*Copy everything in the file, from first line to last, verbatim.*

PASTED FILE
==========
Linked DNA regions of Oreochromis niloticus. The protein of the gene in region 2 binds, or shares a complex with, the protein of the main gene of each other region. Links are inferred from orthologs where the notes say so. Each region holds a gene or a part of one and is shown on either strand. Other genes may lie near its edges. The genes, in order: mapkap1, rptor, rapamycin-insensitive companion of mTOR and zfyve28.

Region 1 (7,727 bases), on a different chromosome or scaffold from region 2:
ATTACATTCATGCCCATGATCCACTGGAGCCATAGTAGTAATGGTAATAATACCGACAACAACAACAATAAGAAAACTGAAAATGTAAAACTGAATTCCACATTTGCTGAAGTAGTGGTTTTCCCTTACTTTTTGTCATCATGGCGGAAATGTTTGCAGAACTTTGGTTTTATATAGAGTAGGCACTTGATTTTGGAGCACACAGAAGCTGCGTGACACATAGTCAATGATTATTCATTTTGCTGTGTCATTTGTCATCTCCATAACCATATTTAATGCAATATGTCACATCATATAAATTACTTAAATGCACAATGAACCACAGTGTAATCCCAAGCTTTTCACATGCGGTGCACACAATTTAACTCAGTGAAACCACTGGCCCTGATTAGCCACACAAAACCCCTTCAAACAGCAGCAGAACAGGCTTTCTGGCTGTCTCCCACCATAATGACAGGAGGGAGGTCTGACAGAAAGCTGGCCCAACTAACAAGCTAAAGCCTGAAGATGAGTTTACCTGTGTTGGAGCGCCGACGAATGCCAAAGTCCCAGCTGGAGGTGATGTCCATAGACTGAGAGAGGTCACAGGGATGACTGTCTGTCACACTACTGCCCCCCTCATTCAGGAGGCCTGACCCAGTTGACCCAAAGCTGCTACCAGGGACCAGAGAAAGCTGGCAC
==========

Linked DNA regions of Oreochromis niloticus. The protein of the gene in region 2 binds, or shares a complex with, the protein of the main gene of each other region. Links are inferred from orthologs where the notes say so. Each region holds a gene or a part of one and is shown on either strand. Other genes may lie near its edges. The genes, in order: mapkap1, rptor, rapamycin-insensitive companion of mTOR and zfyve28.

Region 1 (7,727 bases), on a different chromosome or scaffold from region 2:
ATTACATTCATGCCCATGATCCACTGGAGCCATAGTAGTAATGGTAATAATACCGACAACAACAACAATAAGAAAACTGAAAATGTAAAACTGAATTCCACATTTGCTGAAGTAGTGGTTTTCCCTTACTTTTTGTCATCATGGCGGAAATGTTTGCAGAACTTTGGTTTTATATAGAGTAGGCACTTGATTTTGGAGCACACAGAAGCTGCGTGACACATAGTCAATGATTATTCATTTTGCTGTGTCATTTGTCATCTCCATAACCATATTTAATGCAATATGTCACATCATATAAATTACTTAAATGCACAATGAACCACAGTGTAATCCCAAGCTTTTCACATGCGGTGCACACAATTTAACTCAGTGAAACCACTGGCCCTGATTAGCCACACAAAACCCCTTCAAACAGCAGCAGAACAGGCTTTCTGGCTGTCTCCCACCATAATGACAGGAGGGAGGTCTGACAGAAAGCTGGCCCAACTAACAAGCTAAAGCCTGAAGATGAGTTTACCTGTGTTGGAGCGCCGACGAATGCCAAAGTCCCAGCTGGAGGTGATGTCCATAGACTGAGAGAGGTCACAGGGATGACTGTCTGTCACACTACTGCCCCCCTCATTCAGGAGGCCTGACCCAGTTGACCCAAAGCTGCTACCAGGGACCAGAGAAAGCTGGCAC